Efraim was a voice of moderation and tolerance.  He would summarize our sometimes rancorous national political elections. He was fond of saying that at the end of the day our choice was not between a Nazi and a Communist, it was between a Republican and a Democrat, two good
individuals.

Efraim was a quality individual and a leader and teacher in urban and environmental planning. He contributed to our society and country. We miss him.

______________

Efraim Gil

September 18, 1934 to April 13, 2007. Efraim Zvi Gil born in
Chernovitz, Ukraine was a Holocaust survivor.

Dr. Gil received his B.A. in Political Science from San Jose State University, his masters in community planning from the University of Cincinnati and his doctorate in public administration from the University of Illinois. He was a professor at Governors State University in Illinois for 30 years. Dr. Gil was a life-long proponent of "communities of loving care" believing that people of all faiths could learn to live together in a way that supported each other and protected planet Earth.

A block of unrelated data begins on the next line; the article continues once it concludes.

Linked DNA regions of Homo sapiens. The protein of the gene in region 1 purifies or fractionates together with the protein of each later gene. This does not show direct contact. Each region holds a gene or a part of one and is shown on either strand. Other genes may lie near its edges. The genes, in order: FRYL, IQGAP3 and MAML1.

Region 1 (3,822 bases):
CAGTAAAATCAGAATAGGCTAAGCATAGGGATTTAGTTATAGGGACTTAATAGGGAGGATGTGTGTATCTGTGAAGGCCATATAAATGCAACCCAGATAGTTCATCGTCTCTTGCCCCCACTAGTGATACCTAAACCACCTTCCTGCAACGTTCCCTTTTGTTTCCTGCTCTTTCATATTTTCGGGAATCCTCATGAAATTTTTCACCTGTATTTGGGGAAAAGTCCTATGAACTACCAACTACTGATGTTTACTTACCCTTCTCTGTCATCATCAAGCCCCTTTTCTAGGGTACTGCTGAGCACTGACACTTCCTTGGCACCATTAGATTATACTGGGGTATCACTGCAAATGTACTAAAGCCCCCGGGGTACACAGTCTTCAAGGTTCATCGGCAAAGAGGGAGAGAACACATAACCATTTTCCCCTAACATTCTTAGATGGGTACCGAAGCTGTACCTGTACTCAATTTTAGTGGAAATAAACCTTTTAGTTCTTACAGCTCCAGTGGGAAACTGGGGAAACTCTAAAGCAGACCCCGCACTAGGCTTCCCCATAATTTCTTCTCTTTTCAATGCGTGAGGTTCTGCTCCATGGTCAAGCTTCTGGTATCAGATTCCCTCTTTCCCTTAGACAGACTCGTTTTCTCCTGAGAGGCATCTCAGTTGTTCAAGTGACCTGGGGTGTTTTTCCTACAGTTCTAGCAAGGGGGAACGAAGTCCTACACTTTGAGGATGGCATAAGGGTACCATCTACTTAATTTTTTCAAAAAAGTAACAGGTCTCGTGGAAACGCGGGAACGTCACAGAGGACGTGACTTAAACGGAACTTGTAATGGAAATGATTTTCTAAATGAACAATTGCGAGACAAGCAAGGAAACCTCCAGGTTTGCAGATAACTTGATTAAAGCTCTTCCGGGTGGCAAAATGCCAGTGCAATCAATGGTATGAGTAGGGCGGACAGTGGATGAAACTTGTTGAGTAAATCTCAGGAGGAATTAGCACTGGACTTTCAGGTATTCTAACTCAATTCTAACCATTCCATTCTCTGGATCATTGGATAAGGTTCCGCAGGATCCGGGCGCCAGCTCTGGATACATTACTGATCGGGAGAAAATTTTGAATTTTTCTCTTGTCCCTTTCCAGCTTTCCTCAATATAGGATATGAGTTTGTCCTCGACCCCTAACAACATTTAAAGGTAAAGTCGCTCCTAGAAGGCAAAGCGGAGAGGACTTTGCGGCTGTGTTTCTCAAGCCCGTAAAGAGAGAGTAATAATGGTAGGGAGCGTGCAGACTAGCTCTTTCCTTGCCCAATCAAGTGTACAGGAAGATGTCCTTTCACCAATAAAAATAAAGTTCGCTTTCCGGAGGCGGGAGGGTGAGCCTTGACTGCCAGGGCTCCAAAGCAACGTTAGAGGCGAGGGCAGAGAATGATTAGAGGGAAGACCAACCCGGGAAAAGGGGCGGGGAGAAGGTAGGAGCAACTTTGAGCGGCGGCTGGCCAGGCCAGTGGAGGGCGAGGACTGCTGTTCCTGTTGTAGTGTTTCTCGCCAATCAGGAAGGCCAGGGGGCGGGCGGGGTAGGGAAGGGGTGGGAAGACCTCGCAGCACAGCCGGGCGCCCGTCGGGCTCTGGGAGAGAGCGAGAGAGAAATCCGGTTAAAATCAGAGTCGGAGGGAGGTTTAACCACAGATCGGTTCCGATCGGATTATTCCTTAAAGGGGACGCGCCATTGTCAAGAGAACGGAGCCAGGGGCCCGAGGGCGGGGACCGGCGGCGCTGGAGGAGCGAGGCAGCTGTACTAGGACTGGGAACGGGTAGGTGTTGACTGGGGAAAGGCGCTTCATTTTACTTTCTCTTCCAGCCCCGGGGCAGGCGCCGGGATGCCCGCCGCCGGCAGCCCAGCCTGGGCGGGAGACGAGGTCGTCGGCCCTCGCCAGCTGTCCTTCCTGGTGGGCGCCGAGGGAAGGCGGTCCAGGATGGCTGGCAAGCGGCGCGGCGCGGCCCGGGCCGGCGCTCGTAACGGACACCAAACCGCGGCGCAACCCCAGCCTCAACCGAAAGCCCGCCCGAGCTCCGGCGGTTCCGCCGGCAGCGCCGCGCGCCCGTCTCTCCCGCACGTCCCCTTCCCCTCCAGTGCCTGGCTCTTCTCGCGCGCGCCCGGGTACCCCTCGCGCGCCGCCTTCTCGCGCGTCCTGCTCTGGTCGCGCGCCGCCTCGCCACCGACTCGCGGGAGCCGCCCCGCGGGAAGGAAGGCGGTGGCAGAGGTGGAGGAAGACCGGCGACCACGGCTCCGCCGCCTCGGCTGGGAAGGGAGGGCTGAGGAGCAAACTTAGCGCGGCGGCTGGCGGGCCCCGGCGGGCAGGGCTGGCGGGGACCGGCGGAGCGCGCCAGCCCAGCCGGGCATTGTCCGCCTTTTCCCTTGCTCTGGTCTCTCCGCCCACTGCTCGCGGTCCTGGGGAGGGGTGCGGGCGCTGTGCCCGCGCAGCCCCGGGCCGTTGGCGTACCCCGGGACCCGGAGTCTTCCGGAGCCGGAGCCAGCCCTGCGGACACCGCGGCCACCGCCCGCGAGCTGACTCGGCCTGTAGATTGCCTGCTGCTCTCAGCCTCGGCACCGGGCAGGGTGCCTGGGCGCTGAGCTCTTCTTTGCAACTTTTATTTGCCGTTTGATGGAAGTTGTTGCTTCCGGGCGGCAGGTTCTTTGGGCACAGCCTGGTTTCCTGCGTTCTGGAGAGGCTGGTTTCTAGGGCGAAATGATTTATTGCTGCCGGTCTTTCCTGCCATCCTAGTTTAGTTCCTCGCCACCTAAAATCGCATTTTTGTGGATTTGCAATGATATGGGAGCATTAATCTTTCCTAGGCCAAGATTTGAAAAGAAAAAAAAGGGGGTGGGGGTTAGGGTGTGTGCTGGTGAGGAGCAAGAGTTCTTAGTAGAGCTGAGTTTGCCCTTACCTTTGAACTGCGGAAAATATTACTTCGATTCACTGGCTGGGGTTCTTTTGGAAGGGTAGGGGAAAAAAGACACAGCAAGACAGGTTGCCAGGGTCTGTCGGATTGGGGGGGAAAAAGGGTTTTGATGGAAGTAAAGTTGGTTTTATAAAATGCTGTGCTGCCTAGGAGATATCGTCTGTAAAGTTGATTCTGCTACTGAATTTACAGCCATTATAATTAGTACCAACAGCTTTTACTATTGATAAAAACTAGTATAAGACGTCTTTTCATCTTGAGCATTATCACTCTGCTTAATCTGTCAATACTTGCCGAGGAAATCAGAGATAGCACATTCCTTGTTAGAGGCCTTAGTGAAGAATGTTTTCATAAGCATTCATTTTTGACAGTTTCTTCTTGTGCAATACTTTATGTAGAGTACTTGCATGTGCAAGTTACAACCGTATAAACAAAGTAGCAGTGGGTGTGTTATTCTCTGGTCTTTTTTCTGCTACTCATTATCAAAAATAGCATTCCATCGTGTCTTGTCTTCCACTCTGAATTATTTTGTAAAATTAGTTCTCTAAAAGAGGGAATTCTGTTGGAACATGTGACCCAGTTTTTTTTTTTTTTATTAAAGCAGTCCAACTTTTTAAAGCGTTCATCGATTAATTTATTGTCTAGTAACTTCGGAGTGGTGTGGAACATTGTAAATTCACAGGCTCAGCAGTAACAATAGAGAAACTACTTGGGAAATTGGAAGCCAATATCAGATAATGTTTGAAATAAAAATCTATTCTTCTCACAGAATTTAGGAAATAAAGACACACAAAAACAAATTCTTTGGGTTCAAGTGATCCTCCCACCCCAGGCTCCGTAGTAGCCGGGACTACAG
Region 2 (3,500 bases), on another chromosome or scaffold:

He retired to Boca Raton, Florida in 2004 and was a member of the Carlebach Minyan at the Boca Raton Synagogue. Dr. Gil is survived by his wife Enid; his children Naomi Abramovitz (Samuel) and Daniel Shimon Gil (Shoshannah Fineberg); his sister Shoshannah Kahane and brother Rafi Schauer; his grandchildren Claire, Cohavit, Max, Tsipora, Nehama and Ruth; as well as a host of friends throughout the world who loved him and his vision. He will be greatly missed.